I'll offer a quick summary of the three arguments presented in the book. However, I'm a bit hesitant to do so because the arguments are in a naked form, lacking Ganssle's own explanations for why he formulated them in the way he did, for example. So please keep this in mind.

    The cosmological argument per Ganssle (p. 52):
    "(i) Whatever comes into existence is caused to exist by something else.
    (ii) If the series of past causes is not infinite, then the series of past causes came into existence.
    (iii) There cannot be an infinite series of past causes.
    (iv) Therefore, the series of past causes came into existence.
    (v) Therefore, there exists a cause for the series of past causes, and this cause did not itself come into existence."

    The teleological argument per Ganssle (p. 73):
    "(i) If some thing or system of things that is not made by human beings shows strongly the marks of being designed and we have no fairly good story to tell about how it shows the marks of design without really being designed, then it was probably designed.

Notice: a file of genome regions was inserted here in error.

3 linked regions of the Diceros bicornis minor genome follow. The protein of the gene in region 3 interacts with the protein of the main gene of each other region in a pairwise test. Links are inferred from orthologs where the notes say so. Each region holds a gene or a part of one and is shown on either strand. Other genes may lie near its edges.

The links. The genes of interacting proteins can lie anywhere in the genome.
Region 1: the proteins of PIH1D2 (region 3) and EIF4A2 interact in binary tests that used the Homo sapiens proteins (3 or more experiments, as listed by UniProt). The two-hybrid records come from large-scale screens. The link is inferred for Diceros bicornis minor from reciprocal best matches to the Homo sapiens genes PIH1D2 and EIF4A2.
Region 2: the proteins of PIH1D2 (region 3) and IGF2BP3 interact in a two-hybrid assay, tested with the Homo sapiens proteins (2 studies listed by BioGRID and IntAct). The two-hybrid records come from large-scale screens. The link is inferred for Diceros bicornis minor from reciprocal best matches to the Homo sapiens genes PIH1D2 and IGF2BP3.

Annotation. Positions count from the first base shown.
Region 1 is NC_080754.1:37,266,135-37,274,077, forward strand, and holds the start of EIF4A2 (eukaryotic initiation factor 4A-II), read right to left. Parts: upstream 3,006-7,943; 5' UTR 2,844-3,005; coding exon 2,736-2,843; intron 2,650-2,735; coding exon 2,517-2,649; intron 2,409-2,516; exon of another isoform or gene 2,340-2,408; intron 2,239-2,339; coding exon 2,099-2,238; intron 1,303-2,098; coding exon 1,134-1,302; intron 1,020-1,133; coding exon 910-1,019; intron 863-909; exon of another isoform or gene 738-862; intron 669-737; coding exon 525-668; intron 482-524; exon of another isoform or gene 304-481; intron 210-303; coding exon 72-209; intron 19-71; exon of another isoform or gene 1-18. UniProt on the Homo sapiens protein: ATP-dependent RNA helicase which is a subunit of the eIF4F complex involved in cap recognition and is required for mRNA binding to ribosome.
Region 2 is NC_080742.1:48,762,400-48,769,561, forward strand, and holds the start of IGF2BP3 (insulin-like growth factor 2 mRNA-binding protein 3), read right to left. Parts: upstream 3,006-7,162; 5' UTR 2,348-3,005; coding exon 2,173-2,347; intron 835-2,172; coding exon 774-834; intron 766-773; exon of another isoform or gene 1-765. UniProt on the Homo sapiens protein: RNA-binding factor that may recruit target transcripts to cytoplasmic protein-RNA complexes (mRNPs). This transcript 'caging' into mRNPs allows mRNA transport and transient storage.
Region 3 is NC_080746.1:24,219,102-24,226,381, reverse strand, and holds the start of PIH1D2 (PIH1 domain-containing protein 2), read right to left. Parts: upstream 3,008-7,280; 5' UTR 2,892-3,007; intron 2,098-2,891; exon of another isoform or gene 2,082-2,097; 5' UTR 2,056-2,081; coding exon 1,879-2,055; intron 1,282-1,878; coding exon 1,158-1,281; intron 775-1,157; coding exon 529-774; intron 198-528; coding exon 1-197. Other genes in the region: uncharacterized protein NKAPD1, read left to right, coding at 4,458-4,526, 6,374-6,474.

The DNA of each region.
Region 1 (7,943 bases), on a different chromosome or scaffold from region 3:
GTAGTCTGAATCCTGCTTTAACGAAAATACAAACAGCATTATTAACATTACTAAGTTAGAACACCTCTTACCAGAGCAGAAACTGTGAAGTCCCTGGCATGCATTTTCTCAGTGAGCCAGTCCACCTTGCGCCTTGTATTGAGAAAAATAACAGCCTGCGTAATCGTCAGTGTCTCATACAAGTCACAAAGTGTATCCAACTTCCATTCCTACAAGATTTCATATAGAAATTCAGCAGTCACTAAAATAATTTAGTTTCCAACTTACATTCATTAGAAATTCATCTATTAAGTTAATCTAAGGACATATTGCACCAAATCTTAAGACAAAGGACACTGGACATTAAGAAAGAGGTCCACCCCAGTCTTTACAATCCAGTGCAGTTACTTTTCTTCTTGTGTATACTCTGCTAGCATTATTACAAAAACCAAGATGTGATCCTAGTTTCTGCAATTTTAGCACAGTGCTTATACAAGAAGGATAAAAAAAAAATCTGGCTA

(ii) Many things not made by human beings show strongly the marks of being designed and we have no fairly good story to tell about how they show the marks of design without their really being designed.
    (iii) Therefore, they were probably designed.
    (iv) Therefore, a designer who is not a human being probably exists."

    The moral argument per Ganssle (p. 103):
    "Moral facts involve unconditional or categorical imperatives. These imperatives are not invented by people or by society. One very plausible way to understand imperatives is in terms of purpose. Unconditional imperatives require an unconditional purpose. So the nature of morality is good reason to think that there is a purpose for human beings and that this purpose is not invented by people or society, nor is it optional. The final step in this chapter is to point out that the existence of this kind of purpose for human beings is pretty surprising if there is no God and human beings are, in the end, accidental byproducts of accidental processes. Yet such a purpose is not at all surprising if God exists and created human beings."